Review: T.E.F. – Framework (Dada Drumming, Mar 19)

What did I do to deserve two of the most important American harsh noise acts releasing new music on the same day? Nothing. Absolutely nothing. Here’s to being a spoiled little bastard with a hefty supply of eardrum punishment.

Houston-based artist Kevin Novak has been releasing recordings as T.E.F. since the late 90’s, and even his earliest recordings, like Tokyo Eternal Folly, display a truly distinct understanding of the harsh noise medium. With Novak, it’s always been quality over quantity, a mantra attested to by his relatively small body of work—compared to many noise artists’ notorious prolificacy—and the stunning heights reached on genre-defining achievements such as Symptomatic Harbinger and Consequences in Conversation. The latter was Novak’s last full-length album as T.E.F., and nearly a decade later its formidable dynamics and cut-up spastics are rivaled by Framework, also on Dada Drumming. This new CD absolutely seethes with restless aggression, its deafening collages of breakneck sample mishmosh, squalling feedback, and god knows what other distortion-smothered sound sources tearing through brief respites with a vengeance. The trademark density that makes T.E.F. releases so replayable is in full force here; though repeated listens won’t make it any quieter, you’ll constantly be picking up on new things, and the overall chunkiness gives Novak’s noise an unmatched set of teeth.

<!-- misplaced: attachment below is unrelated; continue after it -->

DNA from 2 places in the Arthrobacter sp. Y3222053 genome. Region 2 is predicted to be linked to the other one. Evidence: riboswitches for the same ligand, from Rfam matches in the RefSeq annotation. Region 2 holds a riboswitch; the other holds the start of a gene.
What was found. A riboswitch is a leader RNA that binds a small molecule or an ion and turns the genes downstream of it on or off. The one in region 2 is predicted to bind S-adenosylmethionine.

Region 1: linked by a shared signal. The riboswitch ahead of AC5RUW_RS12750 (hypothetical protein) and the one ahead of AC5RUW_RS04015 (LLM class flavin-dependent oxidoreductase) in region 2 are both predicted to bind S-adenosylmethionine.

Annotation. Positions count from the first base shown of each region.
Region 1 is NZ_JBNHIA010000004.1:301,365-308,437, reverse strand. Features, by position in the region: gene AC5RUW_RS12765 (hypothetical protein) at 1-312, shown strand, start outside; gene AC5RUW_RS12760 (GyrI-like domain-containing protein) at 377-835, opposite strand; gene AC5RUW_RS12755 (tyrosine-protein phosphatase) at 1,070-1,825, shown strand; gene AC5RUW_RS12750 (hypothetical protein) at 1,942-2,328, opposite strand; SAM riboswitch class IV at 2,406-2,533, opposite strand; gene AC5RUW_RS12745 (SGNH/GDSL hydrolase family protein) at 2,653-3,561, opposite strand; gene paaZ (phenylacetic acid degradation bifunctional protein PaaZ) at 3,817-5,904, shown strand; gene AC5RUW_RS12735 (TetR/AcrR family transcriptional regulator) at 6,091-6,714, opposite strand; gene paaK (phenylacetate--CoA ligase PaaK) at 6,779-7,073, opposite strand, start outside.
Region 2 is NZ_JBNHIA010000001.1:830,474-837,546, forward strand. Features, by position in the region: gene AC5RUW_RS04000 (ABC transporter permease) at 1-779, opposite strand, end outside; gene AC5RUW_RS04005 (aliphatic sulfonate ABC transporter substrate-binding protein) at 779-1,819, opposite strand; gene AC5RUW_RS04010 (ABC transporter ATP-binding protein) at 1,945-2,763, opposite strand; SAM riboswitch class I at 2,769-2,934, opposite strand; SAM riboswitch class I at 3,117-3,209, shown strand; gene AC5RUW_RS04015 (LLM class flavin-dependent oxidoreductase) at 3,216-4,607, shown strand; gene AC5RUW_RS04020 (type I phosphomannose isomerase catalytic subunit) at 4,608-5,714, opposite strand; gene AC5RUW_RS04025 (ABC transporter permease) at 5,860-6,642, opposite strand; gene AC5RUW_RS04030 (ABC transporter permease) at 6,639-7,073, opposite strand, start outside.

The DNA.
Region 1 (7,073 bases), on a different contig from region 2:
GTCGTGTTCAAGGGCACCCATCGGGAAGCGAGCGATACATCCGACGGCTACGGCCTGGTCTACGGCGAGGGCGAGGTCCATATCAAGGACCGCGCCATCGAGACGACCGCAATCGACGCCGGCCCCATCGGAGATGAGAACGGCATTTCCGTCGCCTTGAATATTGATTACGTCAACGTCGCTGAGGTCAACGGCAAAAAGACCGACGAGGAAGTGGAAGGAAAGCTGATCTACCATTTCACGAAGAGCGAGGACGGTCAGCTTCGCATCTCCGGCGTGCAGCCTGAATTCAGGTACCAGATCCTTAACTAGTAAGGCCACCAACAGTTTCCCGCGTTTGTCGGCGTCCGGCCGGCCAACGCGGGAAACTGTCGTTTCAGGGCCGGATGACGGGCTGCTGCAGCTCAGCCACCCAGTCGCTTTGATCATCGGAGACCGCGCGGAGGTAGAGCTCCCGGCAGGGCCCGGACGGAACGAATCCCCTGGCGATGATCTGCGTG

Framework can be ordered directly from the label, and is available digitally on most streaming platforms.

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